For Happiness, Seek Family, Not Fortune
Study Shows Family
Relationships Bring Greater Happiness Than High Income
WebMD Health News
Reviewed by Louise Chang, MD
June 19, 2008 -- Money might buy
happiness for some, but for most people having strong family ties is a much
bigger predictor of contentment than income, a new study shows.
When researchers analyzed data
tracking married people over a decade, they found that while income did
contribute to happiness up to a point, the quality of family relationships
was much more important.
The study is one of the first to
examine the impact of economic and family changes over time.
"Much of the research on money
and happiness has shown a strong association up to the point where basic needs
are met, and that is what we found," researcher Rebecca J. North tells
WebMD. "But after this point income has a diminishing impact on
Money, Family, and Happiness
North and colleagues from the
University of Texas at Austin analyzed data from a study involving 274 married
adults living in the San Francisco Bay area who were followed from 1981 to
Each of the participants completed
surveys at four different time periods over the decade-long study designed to
measure changes in family income, family support, and happiness.
The surveys indicated that while
happiness was strongly tied to changes in the quality of family relationships
over time, it was much less strongly tied to changes in income.
"If you ask people about this, I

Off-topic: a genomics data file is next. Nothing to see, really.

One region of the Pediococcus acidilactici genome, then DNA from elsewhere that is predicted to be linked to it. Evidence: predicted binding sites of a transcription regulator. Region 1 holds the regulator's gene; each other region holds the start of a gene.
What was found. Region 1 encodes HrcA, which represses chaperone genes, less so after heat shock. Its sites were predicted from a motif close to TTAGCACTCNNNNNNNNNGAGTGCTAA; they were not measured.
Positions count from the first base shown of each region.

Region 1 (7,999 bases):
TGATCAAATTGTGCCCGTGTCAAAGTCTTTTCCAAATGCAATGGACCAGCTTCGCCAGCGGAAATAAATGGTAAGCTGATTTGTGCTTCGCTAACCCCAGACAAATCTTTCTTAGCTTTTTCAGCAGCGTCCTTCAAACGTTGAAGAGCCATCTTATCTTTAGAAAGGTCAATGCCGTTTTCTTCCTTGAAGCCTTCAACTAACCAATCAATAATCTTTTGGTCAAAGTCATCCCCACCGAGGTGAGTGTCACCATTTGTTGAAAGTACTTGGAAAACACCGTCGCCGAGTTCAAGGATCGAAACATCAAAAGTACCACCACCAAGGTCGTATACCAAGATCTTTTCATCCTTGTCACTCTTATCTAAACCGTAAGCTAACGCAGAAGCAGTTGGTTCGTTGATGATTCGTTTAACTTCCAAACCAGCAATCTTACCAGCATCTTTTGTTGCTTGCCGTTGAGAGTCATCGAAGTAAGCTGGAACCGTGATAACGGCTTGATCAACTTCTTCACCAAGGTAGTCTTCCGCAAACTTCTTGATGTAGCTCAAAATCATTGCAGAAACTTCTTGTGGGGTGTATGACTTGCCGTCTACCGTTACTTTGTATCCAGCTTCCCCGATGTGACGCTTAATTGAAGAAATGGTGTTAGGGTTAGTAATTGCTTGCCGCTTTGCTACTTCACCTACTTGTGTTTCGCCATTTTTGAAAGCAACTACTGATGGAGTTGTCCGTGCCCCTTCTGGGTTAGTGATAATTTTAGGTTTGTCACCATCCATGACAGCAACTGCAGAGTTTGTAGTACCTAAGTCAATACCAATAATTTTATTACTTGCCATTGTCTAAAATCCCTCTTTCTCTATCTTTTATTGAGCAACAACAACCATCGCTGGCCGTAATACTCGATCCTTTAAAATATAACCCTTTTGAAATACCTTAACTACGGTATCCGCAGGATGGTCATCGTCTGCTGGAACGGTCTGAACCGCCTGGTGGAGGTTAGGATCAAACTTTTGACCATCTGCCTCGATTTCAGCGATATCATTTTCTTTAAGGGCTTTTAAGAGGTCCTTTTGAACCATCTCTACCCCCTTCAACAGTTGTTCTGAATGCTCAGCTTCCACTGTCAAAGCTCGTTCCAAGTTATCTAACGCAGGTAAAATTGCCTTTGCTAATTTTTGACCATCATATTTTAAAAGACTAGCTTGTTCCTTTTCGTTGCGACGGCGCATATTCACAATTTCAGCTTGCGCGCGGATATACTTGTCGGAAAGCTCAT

think most would say that family relationships are more important than family
income for happiness," North says. "But if you look at the way people
allocate their time, you might get a different idea."
The findings may also have
implications for how we measure our well-being at a national level, North and
colleagues write in the June issue of the Journal of Family Psychology.
"Implicit in conventional policy
making is an assumption that a strong economy can be equated with a society's
well-being," they note. "Our findings underscore the importance of
additional policy indicators that can tap the well-being of individuals and
families at the psychosocial level to provide a more comprehensive
understanding of a nation's well-being."
Different Perspective on Happiness and
The study adds to a growing body of
happiness research, but it is far from the last word on the topic.
In a paper presented in April at the
Brookings Institution in Washington, D.C., economists Betsey Stevenson, PhD,
and Justin Wolfers, PhD, concluded that income does seem to be directly related
to happiness, within societies and in personal terms.
Using polling data from both rich and
poor countries, the researchers found personal satisfaction to be highest among
people living in the richest countries. Within the countries, people with
higher incomes tended to be happier than those with less money.
In the U.S., for example, 90% of
people in households making at least $250,000 considered themselves "very
happy," compared to just 42% of people in households with incomes below
Different Perspective on Happiness and
"We looked at 35 years' worth of
data and found the relationship between income and happiness to be very
strong," Stevenson tells WebMD.
The findings seem to contradict the
idea that money is only related to happiness up to the point where basic needs
The research by Stevenson and Wolfers
shows that people living in households with annual incomes of $250,000 tended
to report higher levels of personal satisfaction than people living in
households with annual earnings of $120,000.
"We didn't look at the super-rich,
so we can't really say if Bill Gates is that much happier than the rest of
us," Stevenson says.
About 1% of American families have
annual incomes of $250,000 or more, while just 5% earn $120,000 or more.
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